A posting of something written but not yet posted. My apologies to those of you for whom this is a repeat.
I visited the old man yesterday. THE old man.
I remember the first time I visited him seven years ago. It was a perfect day for the occasion: the chilly October winds cut through the square and through my jacket, while the darkening gray sky threatened to blanket Moscow in her first snow of the season. It was quiet, peaceful, and somber. It was perfect.
I don't remember waiting long to see him. The impatient American in me must have been pleased; the Russophile in me could only have been disappointed at being denied the opportunity to engage in a quintessential Russian past time. As I filed across the cold cobblestones I remember my heart racing as I approached, not quite believing that I was soon to meet the man about whom I had read so much.
He was smaller than I expected, more serene than I expected, and frankly, quieter than I expected. One expects more from a man who changed the course of a country (and by extension) the world, even if he has been dead for 80 years. It's hard to reconcile the peaceful image of a sleeping grandfather with the historical forces he unleashed (created?), but I suppose that's all part of the mystery. My Russian comrades and I shuffled through in silence, and I couldn't help but wonder why they were there. I was a tourist, a foreigner. They were the product of his system, though I doubt many of them were there to thank him for the results.
Since that day I've been back to Lenin's mausoleum many times. I think today was the seventh. None of the subsequent visits have measured up to that day in October; this seems to be one of those activities that is always better the first time. The sun has been shining, the air has been warm, the Japanese and Swedish tour groups flanking me have giggled, pointed, and chatted. Despite the fact that the guards surrounding Lenin hush any talkers, simply breaking the silence erases the mystery (I keep avoiding using the word "magic" for fear that my meaning will be misconstrued; I suppose I'll get to that below).
Even today wasn't quite right, despite the lack of foreigners and the chilly temperatures (about 15, I think). The sun was out today, along with a tour group of Russians, complete with the requisite tour guide narrating the infamous line of Soviet heroes buried in the Kremlin wall that visitors to the mausoleum are required to pass after exiting the tomb. These were not the dwindling communist sympathizers that often constitute the Russian visitors to Lenin, but rather tourists visiting a now-foreign country (figuratively speaking). Their presence speaks volumes, but so did they. Hence, my dissatisfaction with the experience.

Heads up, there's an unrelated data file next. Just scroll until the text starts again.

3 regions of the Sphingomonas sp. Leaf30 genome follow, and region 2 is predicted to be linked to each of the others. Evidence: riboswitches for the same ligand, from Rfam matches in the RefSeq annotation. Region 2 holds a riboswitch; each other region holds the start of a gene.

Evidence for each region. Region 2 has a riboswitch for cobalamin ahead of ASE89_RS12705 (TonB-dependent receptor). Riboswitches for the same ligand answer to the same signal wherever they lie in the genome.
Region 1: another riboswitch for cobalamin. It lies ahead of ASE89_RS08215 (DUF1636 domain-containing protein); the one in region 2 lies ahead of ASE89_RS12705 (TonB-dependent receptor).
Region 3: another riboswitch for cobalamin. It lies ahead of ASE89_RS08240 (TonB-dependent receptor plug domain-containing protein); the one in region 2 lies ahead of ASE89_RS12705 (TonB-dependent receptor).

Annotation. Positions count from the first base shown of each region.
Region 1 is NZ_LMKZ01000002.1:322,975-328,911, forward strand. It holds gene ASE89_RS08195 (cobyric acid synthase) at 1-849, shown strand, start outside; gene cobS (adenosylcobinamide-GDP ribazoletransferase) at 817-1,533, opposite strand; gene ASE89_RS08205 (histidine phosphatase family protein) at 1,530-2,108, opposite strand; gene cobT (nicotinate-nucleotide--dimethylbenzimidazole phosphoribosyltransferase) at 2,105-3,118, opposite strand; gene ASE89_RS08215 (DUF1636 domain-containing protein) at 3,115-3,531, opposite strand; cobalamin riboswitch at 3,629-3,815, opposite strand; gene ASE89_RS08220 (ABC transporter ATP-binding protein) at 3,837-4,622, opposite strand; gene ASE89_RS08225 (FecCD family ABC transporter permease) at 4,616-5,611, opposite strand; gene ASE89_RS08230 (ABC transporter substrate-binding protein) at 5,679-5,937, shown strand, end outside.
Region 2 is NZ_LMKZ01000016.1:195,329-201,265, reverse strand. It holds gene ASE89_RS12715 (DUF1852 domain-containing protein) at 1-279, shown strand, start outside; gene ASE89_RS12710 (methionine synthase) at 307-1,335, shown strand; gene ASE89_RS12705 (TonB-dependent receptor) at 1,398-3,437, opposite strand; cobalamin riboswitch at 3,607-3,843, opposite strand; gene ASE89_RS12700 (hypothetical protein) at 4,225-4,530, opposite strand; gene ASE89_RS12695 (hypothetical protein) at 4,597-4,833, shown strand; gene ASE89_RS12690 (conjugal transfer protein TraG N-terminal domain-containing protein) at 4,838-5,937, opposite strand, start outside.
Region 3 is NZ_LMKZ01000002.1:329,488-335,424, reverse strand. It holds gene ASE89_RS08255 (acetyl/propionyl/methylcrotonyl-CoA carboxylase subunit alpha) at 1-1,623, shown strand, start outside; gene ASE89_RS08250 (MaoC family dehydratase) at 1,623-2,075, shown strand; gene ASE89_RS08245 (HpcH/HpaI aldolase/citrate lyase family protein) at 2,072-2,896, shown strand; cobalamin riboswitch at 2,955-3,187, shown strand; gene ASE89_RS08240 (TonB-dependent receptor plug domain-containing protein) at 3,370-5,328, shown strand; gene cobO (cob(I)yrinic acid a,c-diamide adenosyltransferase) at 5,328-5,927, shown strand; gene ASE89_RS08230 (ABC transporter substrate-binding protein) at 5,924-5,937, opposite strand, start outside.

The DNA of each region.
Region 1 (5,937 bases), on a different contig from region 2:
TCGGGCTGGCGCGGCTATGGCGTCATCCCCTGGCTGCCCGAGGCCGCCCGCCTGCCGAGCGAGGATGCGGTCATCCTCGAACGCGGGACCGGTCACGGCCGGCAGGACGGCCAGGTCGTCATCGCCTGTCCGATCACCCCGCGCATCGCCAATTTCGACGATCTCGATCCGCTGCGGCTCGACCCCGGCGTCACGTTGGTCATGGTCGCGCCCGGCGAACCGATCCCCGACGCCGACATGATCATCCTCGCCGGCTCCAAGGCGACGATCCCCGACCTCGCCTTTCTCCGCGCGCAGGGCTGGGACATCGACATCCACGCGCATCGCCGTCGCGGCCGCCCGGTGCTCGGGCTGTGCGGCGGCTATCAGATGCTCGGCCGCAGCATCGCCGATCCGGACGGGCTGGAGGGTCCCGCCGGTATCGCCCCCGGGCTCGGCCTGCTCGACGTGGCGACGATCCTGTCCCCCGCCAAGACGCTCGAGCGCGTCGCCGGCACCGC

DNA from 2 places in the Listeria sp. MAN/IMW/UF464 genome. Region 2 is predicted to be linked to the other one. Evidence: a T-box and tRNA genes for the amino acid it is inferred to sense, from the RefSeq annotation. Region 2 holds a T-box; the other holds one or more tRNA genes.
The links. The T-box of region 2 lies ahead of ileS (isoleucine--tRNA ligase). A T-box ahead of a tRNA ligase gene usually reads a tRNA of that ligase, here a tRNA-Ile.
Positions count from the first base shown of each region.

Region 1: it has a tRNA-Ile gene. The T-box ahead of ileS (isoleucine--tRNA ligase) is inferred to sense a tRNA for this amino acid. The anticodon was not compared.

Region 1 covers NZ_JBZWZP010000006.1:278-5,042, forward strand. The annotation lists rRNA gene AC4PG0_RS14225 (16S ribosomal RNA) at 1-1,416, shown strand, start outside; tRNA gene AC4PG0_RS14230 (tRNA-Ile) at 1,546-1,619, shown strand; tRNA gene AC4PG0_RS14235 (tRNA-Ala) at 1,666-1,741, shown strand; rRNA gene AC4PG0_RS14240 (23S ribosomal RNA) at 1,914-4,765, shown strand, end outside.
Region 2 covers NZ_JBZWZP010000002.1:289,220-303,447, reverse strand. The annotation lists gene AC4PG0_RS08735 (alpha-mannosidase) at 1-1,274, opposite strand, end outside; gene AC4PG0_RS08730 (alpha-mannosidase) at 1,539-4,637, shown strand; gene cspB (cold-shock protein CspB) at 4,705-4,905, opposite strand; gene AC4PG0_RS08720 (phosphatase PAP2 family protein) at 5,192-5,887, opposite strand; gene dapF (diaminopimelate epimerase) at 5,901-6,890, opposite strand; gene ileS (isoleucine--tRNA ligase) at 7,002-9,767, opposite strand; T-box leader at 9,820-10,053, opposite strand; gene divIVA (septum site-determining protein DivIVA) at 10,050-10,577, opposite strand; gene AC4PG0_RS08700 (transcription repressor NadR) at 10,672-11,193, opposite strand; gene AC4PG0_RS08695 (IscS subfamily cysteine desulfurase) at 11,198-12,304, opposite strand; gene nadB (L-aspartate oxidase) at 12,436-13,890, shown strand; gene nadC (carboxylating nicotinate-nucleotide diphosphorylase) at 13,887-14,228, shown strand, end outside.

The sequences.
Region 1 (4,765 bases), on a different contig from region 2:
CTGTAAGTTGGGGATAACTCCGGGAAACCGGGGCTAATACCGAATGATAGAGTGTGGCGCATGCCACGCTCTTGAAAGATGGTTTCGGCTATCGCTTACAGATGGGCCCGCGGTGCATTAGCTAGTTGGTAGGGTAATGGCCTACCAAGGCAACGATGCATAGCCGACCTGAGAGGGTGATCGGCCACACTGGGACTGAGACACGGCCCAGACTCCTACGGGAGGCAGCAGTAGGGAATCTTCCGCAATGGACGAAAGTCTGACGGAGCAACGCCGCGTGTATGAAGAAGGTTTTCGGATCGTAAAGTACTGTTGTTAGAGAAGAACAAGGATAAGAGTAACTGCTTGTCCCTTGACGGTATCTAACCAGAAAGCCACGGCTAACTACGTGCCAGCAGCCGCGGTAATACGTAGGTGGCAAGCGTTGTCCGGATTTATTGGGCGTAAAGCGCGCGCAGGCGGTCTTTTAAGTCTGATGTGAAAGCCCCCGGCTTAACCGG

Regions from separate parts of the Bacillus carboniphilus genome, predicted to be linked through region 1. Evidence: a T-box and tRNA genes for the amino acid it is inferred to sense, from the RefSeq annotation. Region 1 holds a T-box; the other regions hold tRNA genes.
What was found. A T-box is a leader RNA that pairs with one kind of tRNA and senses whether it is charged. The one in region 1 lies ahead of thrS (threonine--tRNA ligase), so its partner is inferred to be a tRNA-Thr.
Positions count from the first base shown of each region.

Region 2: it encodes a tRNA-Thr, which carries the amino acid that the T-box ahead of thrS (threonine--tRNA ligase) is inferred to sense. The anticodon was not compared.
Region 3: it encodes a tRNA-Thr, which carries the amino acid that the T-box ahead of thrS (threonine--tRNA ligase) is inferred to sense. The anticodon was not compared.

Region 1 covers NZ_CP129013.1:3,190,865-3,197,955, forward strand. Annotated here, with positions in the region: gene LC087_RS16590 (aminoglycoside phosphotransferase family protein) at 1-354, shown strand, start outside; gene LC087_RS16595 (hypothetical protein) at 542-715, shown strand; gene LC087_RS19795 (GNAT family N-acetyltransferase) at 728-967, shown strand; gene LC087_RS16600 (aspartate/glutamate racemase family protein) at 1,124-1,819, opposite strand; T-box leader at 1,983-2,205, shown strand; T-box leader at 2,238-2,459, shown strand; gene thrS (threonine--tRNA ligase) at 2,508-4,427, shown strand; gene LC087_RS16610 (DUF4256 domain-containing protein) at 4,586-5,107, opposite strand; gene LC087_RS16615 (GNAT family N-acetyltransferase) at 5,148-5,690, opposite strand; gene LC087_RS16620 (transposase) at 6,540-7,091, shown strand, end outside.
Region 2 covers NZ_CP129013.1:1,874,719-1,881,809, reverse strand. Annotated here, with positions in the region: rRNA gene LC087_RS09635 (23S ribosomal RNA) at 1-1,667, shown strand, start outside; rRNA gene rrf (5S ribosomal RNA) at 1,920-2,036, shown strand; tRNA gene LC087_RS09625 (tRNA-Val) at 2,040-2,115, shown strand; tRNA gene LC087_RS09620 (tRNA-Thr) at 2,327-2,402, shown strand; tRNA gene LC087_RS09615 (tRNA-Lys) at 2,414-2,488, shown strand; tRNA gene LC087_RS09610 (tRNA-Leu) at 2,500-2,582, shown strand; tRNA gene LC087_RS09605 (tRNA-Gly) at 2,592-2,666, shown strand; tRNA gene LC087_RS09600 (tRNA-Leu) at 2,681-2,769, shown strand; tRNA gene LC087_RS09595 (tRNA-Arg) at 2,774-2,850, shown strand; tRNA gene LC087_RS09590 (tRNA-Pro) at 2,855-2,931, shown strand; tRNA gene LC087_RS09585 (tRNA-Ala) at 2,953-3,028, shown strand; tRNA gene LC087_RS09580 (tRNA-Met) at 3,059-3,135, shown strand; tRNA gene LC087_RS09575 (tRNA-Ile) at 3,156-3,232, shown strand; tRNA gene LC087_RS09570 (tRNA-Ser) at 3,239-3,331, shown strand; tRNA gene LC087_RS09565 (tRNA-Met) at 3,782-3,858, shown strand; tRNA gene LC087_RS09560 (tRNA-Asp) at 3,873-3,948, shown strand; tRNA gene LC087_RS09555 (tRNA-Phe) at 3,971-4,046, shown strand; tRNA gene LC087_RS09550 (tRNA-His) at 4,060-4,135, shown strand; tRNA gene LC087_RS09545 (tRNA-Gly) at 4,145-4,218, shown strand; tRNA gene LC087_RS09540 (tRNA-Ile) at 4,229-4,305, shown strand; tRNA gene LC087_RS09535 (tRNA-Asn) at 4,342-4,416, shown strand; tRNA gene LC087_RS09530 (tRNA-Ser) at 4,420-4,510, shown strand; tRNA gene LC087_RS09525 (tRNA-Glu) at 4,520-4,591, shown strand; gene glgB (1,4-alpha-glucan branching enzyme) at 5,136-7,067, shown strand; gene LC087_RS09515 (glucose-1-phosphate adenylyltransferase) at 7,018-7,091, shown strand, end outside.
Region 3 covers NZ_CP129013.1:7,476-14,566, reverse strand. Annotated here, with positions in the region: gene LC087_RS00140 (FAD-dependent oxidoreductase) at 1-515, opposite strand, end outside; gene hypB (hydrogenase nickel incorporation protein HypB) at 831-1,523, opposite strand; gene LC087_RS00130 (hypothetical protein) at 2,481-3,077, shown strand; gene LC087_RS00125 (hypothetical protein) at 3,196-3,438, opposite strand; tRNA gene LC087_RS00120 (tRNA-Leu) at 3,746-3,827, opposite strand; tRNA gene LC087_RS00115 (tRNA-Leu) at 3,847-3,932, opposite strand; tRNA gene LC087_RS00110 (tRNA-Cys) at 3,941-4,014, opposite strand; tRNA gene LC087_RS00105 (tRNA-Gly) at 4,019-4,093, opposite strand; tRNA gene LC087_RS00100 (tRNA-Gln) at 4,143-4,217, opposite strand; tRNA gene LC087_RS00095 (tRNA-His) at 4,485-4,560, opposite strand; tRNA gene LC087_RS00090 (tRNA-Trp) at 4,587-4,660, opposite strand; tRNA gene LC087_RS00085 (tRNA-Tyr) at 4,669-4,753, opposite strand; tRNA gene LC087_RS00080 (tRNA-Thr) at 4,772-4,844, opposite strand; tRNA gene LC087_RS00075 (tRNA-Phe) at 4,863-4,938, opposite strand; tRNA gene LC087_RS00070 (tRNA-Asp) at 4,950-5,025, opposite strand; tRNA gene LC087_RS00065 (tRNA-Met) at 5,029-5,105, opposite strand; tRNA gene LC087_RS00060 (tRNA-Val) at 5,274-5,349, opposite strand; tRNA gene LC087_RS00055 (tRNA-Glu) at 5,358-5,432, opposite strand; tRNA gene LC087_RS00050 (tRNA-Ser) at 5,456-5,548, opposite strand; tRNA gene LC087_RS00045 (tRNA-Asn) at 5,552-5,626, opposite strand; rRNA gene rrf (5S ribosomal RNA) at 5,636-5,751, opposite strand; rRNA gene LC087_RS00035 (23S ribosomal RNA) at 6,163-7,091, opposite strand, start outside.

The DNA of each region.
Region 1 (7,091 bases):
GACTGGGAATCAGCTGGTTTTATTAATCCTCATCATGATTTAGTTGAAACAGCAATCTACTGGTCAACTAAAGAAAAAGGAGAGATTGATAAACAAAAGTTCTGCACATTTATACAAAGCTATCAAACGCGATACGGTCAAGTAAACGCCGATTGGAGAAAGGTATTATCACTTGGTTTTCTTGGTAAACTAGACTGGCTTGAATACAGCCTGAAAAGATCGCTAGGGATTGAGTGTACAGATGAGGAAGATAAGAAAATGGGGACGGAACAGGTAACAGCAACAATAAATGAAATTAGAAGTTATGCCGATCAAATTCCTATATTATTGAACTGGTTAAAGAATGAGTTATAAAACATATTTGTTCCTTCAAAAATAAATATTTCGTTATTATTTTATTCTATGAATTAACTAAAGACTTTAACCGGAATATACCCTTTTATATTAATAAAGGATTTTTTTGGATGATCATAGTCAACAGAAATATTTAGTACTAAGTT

Yet despite the fact that conditions are never perfect and the excitement and wonder of that first time are gone, I still shudder when I step through the doorway into the dark marbled entryway, slowly descend the steps to the left, and emerge into the chamber below that glows in the soft light emanating from the glass sarcophagus. The thought that always crosses my mind as I look at him - the thought that keeps me returning to him time after time- is the same thought that first captured my interest in all things Russian so many years ago: here lies a man who, for better or for worse (more worse than better), created something - a country, a people, an idea - that truly shook the world. Even more stunning was the ease with which his creation came crashing to the ground 74 years later, passing into the fabled dustbin of history. Regardless of what you think of the man and his politics, few people in history can be said to have influenced its course as greatly. And so this is the magic of Lenin's tomb for me: it is not only a reminder of what got me here in the first place, but it's also a fleeting window into one of the most fascinating eras in human history.
And so I will return again and again until he rests there no more. My host mother visited Lenin once as a child; my host father has never been and never will. My Russian isn't good enough to explain the above to them, and even if it were I doubt they would understand. So I simply tell them, "I'm a student of history and politics, so it's very interesting to me." They seemed to be satisfied with that answer, though perhaps it was just the fact that their favorite tele-drama was coming on TV. In any case, we didn't address Vladimir Ilych any further.
What will the next visit look like? I've decided to wait until the weather is perfectly awful. Frigid temperatures, blowing winds, falling snow, and dark skies. Conditions that will keep all but the most sullen, somber, and contemplative from embarking on a fading pilgrimage. Maybe then the mystery, and dare I say magic, will be restored.